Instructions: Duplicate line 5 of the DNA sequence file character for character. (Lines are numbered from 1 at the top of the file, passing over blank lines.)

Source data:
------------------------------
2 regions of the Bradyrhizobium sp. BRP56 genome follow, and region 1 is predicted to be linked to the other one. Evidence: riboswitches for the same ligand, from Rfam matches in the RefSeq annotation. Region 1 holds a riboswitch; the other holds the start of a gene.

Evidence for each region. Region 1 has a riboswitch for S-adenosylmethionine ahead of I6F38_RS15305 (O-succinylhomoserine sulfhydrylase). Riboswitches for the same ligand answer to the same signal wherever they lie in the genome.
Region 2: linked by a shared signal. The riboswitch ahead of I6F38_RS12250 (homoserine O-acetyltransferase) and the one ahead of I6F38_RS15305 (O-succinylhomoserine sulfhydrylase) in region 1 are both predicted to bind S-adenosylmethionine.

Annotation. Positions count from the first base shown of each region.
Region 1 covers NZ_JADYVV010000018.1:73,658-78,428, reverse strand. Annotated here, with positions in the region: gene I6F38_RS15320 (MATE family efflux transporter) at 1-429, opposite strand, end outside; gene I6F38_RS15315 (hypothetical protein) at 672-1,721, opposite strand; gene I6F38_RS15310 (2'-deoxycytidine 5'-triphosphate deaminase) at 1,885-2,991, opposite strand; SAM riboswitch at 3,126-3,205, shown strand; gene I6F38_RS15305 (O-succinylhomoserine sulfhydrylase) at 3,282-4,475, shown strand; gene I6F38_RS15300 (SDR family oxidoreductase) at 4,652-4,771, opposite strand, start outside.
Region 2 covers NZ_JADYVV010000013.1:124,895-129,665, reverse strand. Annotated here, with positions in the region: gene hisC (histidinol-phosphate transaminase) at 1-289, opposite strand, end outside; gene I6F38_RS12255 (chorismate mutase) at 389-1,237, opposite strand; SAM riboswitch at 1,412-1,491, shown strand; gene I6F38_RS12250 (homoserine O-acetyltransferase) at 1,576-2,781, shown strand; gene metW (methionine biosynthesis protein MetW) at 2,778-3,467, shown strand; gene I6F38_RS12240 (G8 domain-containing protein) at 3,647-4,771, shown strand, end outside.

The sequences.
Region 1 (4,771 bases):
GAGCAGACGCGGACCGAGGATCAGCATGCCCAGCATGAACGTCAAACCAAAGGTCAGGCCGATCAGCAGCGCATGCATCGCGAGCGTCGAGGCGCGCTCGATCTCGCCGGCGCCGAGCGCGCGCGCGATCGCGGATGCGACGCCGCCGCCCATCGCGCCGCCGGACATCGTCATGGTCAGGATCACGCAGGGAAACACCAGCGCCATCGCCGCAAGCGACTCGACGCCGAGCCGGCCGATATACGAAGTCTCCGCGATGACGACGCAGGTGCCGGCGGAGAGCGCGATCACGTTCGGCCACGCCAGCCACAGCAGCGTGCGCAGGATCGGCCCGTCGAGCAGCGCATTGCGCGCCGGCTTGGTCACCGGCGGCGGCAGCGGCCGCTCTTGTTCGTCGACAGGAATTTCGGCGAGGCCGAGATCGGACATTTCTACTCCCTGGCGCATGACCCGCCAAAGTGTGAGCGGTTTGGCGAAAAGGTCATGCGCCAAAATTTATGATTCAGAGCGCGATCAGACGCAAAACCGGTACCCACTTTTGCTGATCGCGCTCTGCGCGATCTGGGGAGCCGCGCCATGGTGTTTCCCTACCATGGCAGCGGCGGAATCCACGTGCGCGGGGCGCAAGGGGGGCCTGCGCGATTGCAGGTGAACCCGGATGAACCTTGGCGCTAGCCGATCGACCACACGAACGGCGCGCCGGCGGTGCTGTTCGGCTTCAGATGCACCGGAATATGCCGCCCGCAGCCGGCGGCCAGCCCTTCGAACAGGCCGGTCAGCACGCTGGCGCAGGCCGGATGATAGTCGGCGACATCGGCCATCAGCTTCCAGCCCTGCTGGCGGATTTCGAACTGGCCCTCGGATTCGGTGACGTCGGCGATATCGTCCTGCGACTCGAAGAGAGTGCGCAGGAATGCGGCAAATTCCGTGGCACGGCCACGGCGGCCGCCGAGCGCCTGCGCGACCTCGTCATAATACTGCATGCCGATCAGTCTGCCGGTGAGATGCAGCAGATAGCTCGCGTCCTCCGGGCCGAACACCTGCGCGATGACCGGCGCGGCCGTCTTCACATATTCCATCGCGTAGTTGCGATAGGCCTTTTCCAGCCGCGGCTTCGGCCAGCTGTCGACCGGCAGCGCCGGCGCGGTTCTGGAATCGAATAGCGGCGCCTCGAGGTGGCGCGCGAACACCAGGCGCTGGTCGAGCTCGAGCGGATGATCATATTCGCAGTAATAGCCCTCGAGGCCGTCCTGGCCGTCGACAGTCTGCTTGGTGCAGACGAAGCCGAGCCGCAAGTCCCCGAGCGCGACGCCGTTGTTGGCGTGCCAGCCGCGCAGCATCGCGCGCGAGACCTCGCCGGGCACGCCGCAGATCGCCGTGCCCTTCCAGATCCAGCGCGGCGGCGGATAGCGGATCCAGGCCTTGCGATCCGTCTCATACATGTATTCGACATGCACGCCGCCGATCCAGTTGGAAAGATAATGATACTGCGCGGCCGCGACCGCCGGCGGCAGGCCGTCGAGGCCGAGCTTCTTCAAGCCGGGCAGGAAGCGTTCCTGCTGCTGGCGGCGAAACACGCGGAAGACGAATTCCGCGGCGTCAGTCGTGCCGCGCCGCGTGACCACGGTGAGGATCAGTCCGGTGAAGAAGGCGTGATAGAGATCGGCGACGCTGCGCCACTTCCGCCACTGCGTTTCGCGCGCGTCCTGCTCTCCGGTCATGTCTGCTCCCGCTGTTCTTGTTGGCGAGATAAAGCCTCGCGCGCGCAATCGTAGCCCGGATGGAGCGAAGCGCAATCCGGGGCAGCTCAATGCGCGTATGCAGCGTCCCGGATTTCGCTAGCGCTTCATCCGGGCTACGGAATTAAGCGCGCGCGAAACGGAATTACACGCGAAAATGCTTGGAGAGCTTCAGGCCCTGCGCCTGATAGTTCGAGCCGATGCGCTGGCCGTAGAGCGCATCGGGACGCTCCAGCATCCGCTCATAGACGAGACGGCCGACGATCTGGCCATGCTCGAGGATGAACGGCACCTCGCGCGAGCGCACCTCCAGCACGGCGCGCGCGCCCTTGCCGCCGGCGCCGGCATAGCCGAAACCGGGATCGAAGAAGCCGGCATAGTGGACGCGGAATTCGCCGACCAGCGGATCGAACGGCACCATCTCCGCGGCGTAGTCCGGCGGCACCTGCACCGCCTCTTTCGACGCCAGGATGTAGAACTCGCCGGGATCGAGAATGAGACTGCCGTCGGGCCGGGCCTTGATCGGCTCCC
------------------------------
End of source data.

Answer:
Region 1 covers NZ_JADYVV010000018.1:73,658-78,428, reverse strand. Annotated here, with positions in the region: gene I6F38_RS15320 (MATE family efflux transporter) at 1-429, opposite strand, end outside; gene I6F38_RS15315 (hypothetical protein) at 672-1,721, opposite strand; gene I6F38_RS15310 (2'-deoxycytidine 5'-triphosphate deaminase) at 1,885-2,991, opposite strand; SAM riboswitch at 3,126-3,205, shown strand; gene I6F38_RS15305 (O-succinylhomoserine sulfhydrylase) at 3,282-4,475, shown strand; gene I6F38_RS15300 (SDR family oxidoreductase) at 4,652-4,771, opposite strand, start outside.